Last week we held one of my favorite types of convenings at the foundation: a gathering of strange bedfellows. For the past two years we have been investing in what we call “teacher practice networks”—organizations that provide support directly to teachers. We brought together the first 20 groups in this network to talk about what they had learned this year about Common Core implementation and what teachers have found most helpful.
In her address to the attendees, Vicki Phillips highlighted how the Common Core has unlocked unprecedented opportunities for collaboration because teachers across the country are teaching to the same standards. We saw that collaboration at the convening in which very different organizations—who might have indeed been strange bedfellows in the past—now have a common focus. For example, one panel had representatives from New Visions for Public Schools, the Center for Applied Linguistics, the New Teacher Center (NTC), and the Puget Sound Educational Service District. That’s a charter network, a content network, a new teacher network, and a state regional network all finding common ground on what good instruction looks like and how best to support teachers in the classroom.
And here’s another example of strange bedfellows feeling less strange: As teachers from the Perkins School for the Blind shared Common Core strategies they use with students, educators from places like Facing History and Ourselves and the National Math and Science Initiative were nodding their heads. And throughout the gathering, teachers and organizational representatives were asking for each other’s tools and resources. This exchange, they say, is the biggest benefit of being a part of this network of networks.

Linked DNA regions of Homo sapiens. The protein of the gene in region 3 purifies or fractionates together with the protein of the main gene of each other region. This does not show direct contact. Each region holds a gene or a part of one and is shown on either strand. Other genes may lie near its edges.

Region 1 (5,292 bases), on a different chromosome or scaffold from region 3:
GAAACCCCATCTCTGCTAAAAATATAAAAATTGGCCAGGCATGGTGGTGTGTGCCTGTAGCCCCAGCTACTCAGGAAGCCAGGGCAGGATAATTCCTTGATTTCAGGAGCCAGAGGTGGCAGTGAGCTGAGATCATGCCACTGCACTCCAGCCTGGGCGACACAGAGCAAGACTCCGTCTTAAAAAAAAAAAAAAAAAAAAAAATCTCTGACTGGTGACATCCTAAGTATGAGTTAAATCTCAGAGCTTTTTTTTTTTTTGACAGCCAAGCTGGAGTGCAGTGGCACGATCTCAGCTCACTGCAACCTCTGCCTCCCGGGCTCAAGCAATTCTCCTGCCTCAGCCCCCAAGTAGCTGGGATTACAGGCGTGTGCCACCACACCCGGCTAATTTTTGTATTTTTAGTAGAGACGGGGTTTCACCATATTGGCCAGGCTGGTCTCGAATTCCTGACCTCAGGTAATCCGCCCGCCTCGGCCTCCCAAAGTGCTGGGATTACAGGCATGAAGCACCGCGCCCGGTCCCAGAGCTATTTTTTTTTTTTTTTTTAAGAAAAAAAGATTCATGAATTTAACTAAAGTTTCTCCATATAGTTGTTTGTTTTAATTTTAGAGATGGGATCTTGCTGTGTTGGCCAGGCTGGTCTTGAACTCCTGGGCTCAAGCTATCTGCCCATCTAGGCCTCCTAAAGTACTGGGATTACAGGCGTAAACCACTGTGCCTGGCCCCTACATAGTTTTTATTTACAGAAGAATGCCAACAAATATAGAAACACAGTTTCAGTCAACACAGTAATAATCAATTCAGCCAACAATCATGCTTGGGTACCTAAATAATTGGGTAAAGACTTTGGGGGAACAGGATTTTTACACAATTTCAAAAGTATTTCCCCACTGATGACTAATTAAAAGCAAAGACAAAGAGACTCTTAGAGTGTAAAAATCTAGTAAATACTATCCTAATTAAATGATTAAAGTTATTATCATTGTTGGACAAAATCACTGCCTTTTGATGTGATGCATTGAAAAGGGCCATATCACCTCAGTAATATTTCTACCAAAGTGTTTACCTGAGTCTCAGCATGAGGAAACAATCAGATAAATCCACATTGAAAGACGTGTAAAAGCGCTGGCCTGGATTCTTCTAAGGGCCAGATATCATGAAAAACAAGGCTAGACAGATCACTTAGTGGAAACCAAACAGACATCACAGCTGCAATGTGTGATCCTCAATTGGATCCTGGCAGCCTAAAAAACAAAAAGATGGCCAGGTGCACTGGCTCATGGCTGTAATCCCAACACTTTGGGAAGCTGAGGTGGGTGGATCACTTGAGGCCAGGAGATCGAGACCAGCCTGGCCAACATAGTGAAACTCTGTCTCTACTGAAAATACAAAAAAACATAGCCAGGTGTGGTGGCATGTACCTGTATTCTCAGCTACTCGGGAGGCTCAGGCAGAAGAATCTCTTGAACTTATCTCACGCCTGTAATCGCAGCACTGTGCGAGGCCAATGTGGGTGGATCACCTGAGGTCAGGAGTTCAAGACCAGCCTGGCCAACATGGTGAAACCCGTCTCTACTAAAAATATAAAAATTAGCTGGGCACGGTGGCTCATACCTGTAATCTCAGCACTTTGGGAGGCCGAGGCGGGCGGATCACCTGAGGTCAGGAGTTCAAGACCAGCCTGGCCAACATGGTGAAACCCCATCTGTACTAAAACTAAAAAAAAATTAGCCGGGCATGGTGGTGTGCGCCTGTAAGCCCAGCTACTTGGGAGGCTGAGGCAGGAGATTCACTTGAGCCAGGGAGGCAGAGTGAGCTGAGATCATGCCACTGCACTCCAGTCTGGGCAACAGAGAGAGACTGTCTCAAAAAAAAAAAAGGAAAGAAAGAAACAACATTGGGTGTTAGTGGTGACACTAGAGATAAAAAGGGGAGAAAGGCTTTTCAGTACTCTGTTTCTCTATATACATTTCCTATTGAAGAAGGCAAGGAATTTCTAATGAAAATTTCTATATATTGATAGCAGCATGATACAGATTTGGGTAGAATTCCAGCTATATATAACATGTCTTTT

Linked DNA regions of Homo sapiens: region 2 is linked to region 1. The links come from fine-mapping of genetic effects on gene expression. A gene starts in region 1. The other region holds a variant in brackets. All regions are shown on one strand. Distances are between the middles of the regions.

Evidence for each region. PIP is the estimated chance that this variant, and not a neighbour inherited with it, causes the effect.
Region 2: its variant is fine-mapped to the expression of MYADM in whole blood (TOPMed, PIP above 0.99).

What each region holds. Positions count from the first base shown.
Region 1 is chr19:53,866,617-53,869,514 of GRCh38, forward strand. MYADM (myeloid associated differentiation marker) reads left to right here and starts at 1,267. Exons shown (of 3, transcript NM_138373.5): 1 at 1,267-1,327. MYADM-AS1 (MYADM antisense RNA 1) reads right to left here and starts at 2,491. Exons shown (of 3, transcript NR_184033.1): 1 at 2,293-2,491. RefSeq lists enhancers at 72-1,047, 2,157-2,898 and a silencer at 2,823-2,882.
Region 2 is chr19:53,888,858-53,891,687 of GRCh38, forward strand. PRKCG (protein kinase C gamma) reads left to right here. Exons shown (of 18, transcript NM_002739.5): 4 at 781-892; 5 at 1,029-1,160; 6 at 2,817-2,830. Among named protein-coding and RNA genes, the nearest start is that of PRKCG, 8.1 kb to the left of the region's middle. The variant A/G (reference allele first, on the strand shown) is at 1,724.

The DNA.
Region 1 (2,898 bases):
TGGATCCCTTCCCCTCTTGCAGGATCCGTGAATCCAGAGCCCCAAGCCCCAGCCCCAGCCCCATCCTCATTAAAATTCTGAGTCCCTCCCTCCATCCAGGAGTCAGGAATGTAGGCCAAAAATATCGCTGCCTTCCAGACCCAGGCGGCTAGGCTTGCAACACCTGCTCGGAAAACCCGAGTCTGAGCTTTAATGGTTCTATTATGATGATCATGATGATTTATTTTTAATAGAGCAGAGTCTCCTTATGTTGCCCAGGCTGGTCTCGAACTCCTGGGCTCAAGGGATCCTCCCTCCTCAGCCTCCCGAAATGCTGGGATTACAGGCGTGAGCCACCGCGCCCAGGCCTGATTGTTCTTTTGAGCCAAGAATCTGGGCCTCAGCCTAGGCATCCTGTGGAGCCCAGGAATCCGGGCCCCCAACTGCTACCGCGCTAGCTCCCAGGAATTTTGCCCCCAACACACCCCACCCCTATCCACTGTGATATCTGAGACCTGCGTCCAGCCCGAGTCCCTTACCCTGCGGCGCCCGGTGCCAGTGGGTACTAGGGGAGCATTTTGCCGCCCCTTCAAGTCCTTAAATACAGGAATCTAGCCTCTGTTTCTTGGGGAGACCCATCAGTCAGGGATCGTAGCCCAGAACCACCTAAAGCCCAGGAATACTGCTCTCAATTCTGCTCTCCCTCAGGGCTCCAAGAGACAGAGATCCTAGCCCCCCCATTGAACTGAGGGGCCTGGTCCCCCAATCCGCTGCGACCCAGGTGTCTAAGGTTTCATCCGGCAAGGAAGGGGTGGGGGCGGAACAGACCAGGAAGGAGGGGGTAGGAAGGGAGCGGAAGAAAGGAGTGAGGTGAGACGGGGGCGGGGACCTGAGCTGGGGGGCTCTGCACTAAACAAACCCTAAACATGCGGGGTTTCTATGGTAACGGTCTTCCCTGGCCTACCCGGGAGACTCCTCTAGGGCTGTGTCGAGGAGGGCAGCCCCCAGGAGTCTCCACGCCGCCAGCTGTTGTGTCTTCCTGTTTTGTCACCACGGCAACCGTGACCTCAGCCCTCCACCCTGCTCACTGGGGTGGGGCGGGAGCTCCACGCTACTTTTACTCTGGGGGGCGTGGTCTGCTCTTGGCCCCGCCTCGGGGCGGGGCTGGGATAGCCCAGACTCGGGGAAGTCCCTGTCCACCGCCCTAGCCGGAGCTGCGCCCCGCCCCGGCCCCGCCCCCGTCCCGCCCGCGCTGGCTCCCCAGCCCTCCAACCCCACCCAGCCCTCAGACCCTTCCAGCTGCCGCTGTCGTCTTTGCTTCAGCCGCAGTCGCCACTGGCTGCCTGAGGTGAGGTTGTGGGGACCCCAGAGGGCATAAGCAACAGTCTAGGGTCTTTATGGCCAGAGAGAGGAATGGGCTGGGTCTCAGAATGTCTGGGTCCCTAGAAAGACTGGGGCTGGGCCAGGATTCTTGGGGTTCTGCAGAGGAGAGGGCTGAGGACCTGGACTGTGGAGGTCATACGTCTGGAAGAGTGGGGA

We just gave out another round of these types of grants to a diverse mix of organizations that includes groups with a regional focus, such as the St. Bernard Parish Collaborative in Louisiana and the Regional Educational Service Agency network in Georgia, and others with a more national focus, such as the National Writing Project and the National Council for the Social Studies.
The thing about networks that I find so interesting is that you never really know how far they will take the work. With our Literacy Design Collaborative (LDC), for example, I’m always surprised to meet teachers who have taken the work even further than I could have imagined. For example, Ryan Jones, a history teacher at Watsonville High School near Santa Cruz, Calif., was introduced to LDC by the New Teacher Center. He just shared an email with me from one of his students. She wrote: “I just wanted to thank you for being my world history teacher and for giving us a bunch of essays! Writing all those essays improved my writing. At the beginning of the school year I had no clue how to write an essay, but now I know!” The student also went on to tell Ryan about her new understanding of world history content. Ryan was so successful in his classroom that the other teachers started to notice in the school and wanted to know more about it. Now his entire high school is using the LDC template tasks, thanks to Ryan’s leadership.
I’m looking forward to seeing what this next batch of networks can do and how they mobilize teachers to become leaders in their profession.